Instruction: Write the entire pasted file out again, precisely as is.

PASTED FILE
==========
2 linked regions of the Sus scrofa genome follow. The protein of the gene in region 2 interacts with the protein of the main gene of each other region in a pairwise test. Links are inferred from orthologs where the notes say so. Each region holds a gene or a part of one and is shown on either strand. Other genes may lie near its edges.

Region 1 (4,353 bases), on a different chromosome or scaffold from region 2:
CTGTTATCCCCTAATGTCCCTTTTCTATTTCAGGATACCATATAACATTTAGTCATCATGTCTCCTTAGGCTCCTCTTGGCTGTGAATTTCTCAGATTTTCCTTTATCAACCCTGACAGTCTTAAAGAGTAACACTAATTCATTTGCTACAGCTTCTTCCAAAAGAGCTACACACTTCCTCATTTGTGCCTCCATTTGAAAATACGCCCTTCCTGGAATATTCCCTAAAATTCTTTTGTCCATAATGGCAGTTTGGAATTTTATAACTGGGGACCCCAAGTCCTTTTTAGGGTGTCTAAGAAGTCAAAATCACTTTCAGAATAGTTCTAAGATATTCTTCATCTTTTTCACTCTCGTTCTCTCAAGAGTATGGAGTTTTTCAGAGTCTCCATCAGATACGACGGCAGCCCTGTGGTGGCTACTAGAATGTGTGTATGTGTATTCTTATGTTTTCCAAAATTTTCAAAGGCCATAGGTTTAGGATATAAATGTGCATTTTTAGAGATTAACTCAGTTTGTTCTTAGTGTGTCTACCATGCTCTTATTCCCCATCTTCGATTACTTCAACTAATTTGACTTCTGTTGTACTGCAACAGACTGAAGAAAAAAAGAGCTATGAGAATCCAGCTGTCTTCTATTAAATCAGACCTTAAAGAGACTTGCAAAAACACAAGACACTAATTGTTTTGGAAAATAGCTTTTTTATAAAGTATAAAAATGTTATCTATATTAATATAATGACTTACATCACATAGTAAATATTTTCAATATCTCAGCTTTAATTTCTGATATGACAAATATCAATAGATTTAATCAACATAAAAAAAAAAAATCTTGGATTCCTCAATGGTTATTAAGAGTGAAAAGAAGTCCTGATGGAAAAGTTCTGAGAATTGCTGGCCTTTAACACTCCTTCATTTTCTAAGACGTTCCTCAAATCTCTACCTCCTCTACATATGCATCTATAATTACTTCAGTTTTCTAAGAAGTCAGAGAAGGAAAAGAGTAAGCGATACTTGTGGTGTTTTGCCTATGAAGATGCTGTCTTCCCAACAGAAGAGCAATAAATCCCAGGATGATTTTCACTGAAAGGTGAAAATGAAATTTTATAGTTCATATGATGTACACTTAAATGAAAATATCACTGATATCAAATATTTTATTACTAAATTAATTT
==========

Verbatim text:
2 linked regions of the Sus scrofa genome follow. The protein of the gene in region 2 interacts with the protein of the main gene of each other region in a pairwise test. Links are inferred from orthologs where the notes say so. Each region holds a gene or a part of one and is shown on either strand. Other genes may lie near its edges.

Region 1 (4,353 bases), on a different chromosome or scaffold from region 2:
CTGTTATCCCCTAATGTCCCTTTTCTATTTCAGGATACCATATAACATTTAGTCATCATGTCTCCTTAGGCTCCTCTTGGCTGTGAATTTCTCAGATTTTCCTTTATCAACCCTGACAGTCTTAAAGAGTAACACTAATTCATTTGCTACAGCTTCTTCCAAAAGAGCTACACACTTCCTCATTTGTGCCTCCATTTGAAAATACGCCCTTCCTGGAATATTCCCTAAAATTCTTTTGTCCATAATGGCAGTTTGGAATTTTATAACTGGGGACCCCAAGTCCTTTTTAGGGTGTCTAAGAAGTCAAAATCACTTTCAGAATAGTTCTAAGATATTCTTCATCTTTTTCACTCTCGTTCTCTCAAGAGTATGGAGTTTTTCAGAGTCTCCATCAGATACGACGGCAGCCCTGTGGTGGCTACTAGAATGTGTGTATGTGTATTCTTATGTTTTCCAAAATTTTCAAAGGCCATAGGTTTAGGATATAAATGTGCATTTTTAGAGATTAACTCAGTTTGTTCTTAGTGTGTCTACCATGCTCTTATTCCCCATCTTCGATTACTTCAACTAATTTGACTTCTGTTGTACTGCAACAGACTGAAGAAAAAAAGAGCTATGAGAATCCAGCTGTCTTCTATTAAATCAGACCTTAAAGAGACTTGCAAAAACACAAGACACTAATTGTTTTGGAAAATAGCTTTTTTATAAAGTATAAAAATGTTATCTATATTAATATAATGACTTACATCACATAGTAAATATTTTCAATATCTCAGCTTTAATTTCTGATATGACAAATATCAATAGATTTAATCAACATAAAAAAAAAAAATCTTGGATTCCTCAATGGTTATTAAGAGTGAAAAGAAGTCCTGATGGAAAAGTTCTGAGAATTGCTGGCCTTTAACACTCCTTCATTTTCTAAGACGTTCCTCAAATCTCTACCTCCTCTACATATGCATCTATAATTACTTCAGTTTTCTAAGAAGTCAGAGAAGGAAAAGAGTAAGCGATACTTGTGGTGTTTTGCCTATGAAGATGCTGTCTTCCCAACAGAAGAGCAATAAATCCCAGGATGATTTTCACTGAAAGGTGAAAATGAAATTTTATAGTTCATATGATGTACACTTAAATGAAAATATCACTGATATCAAATATTTTATTACTAAATTAATTT